Ouch! … that hurts, Incremental pocket pain in fee rise set

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DHAMAN DOUBTS EXPATS HEALTHCARE FEES CAN COVER ALL SERVICES

KUWAIT CITY, Sept 11: Although the Health Insurance Hospitals Company for expatriates confirmed its commitment to collect 130 dinars annually as fees for the health care services it will provide, it doubted the feasibility of this annual premium and its ability to cover all the services expected from the company, noting that the amount was determined ten years ago during which the Ministry of Health itself increased the tariff required of expatriates several times and expanded the types of medications not covered for non-Kuwaitis to maintain financial balance.

While the company stressed that it will spare no effort in implementing cost control measures, it revealed that it is seriously considering increasing the annual installment by what it described as “the reasonable minimum to ensure the economic feasibility of the project.”

The company pledged — in a response sent by Finance Minister Fahd Al-Jarallah to a question from MP Khaled Al-Tamar — to apply the price of the health insurance policy (130 dinars) for two years before increasing it to 150 dinars, and then to increase it periodically every two years to reach 190 dinars by the tenth year. It has the right to increase the fees for visiting health centers if the inflation rate exceeds 6 percent without referring to any official body to obtain its approval.

The company explained that the fees for visiting primary health centers in the first and second years will be two and a half dinars, and will be raised during the following years to reach three and a half dinars by the end of the tenth year, while emergency fees will rise from four to five dinars in the tenth year.

The health sources added that the price paid by an expatriate will include all medical expenses, including but not limited to the costs of tests, X-rays, examinations, outpatient clinics, operations, medications, hospital admissions, and hospital stays.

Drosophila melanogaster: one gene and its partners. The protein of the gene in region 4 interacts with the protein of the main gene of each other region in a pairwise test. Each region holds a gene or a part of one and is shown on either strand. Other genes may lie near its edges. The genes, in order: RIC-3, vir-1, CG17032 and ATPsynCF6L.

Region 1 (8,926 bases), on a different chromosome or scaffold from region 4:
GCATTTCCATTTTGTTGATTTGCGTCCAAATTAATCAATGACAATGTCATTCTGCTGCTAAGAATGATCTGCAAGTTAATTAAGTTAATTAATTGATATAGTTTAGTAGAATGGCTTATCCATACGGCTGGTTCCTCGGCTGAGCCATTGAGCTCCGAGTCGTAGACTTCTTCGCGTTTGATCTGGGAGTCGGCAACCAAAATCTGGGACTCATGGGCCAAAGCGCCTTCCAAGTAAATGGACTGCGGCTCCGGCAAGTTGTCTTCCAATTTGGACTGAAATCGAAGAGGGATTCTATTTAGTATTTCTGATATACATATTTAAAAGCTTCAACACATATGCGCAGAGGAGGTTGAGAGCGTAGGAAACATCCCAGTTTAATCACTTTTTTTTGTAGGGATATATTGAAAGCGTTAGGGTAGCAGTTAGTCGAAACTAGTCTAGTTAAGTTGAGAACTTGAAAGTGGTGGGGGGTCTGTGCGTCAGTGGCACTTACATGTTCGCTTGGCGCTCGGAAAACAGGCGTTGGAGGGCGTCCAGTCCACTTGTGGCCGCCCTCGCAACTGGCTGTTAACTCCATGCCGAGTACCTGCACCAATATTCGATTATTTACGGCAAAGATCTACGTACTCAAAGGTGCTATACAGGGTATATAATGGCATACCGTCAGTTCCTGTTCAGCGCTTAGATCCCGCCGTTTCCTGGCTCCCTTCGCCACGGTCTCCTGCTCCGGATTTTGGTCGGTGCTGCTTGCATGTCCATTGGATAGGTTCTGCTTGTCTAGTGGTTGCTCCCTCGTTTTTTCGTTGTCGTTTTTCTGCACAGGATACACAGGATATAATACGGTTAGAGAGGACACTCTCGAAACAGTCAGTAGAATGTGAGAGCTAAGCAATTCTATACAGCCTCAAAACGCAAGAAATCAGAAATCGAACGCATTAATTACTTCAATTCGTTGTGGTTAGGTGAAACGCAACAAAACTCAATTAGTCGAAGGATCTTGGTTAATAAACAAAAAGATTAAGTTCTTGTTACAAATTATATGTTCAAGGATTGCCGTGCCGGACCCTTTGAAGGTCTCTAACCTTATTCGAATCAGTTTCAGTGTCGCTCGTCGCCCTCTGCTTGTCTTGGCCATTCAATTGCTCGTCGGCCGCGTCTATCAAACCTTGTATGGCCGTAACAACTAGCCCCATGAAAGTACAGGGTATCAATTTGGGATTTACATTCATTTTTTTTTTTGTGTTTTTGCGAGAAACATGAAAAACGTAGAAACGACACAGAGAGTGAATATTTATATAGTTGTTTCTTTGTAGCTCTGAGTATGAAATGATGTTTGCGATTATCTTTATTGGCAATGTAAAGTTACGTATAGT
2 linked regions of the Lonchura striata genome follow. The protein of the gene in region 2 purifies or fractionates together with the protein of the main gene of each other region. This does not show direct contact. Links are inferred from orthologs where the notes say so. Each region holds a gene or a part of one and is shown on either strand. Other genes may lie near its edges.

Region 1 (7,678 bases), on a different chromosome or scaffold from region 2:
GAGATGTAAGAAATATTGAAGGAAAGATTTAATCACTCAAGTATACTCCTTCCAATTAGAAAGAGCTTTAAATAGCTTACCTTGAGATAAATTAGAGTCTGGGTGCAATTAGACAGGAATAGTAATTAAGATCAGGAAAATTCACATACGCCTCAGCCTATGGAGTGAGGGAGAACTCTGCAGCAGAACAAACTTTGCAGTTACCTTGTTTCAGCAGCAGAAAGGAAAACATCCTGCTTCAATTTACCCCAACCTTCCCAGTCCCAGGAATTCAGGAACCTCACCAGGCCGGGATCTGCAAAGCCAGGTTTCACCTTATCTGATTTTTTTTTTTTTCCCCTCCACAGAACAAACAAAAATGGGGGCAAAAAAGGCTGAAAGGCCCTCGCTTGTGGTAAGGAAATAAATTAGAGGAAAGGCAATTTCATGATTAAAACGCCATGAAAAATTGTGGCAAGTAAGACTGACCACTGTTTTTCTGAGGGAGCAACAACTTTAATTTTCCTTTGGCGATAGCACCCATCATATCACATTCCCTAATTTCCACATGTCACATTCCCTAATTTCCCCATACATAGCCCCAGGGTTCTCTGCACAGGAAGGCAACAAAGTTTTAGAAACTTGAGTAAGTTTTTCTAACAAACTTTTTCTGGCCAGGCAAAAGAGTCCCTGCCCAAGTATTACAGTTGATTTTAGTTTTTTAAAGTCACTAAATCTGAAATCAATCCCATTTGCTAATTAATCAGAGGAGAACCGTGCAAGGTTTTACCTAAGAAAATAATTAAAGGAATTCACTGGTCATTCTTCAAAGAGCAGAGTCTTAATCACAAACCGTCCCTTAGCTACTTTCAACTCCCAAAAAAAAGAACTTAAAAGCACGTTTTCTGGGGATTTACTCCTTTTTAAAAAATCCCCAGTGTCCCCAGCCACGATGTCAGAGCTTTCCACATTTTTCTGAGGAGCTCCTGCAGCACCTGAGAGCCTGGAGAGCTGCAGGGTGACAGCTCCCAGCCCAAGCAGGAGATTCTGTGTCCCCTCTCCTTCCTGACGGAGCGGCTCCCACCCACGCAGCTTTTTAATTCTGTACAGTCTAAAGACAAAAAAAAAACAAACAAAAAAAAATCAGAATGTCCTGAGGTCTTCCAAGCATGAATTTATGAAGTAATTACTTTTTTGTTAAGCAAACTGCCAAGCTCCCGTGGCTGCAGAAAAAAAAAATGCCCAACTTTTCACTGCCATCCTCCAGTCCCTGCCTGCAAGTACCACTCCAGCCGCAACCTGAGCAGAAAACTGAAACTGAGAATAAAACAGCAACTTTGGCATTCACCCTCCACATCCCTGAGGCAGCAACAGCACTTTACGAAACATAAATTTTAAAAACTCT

Regarding the reasons for the delay in launching the document so far, the company said: It has submitted continuous requests to the Ministry of Health to move forward with implementing the provisions of the document, but the Ministry was late in issuing the necessary licenses to open two hospitals in Al-Ahmadi and Al-Jahra, which led to a large and unjustified increase in pre-existing expenses of employment.

The sources explained that the document obliges the Ministry of Health to provide specialized health services (tertiary care) to the beneficiaries of the company’s services in exchange for a flat rate paid in advance by the company to the ministry, not exceeding 5 percent of the guarantee value for each beneficiary, and this is done based on a contract between the ministry and the company.

The company is also entitled to conduct a medical examination for expatriates, in a later arrangement with the Ministry. The company confirmed that the ‘Dhaman’ system is ready to provide hospitalization, emergency services, outpatient clinics, and primary and secondary health care, as soon as the Ministry of Health finishes issuing licenses to practice the profession for doctors. The company pointed out that the completion of the procedures for issuing licenses to practice the profession took very long periods, and necessitated the employment of hundreds of them for several months before actually benefiting from their services, which negatively affected operating expenses. By Raed Youssef Al-Seyassah Staff

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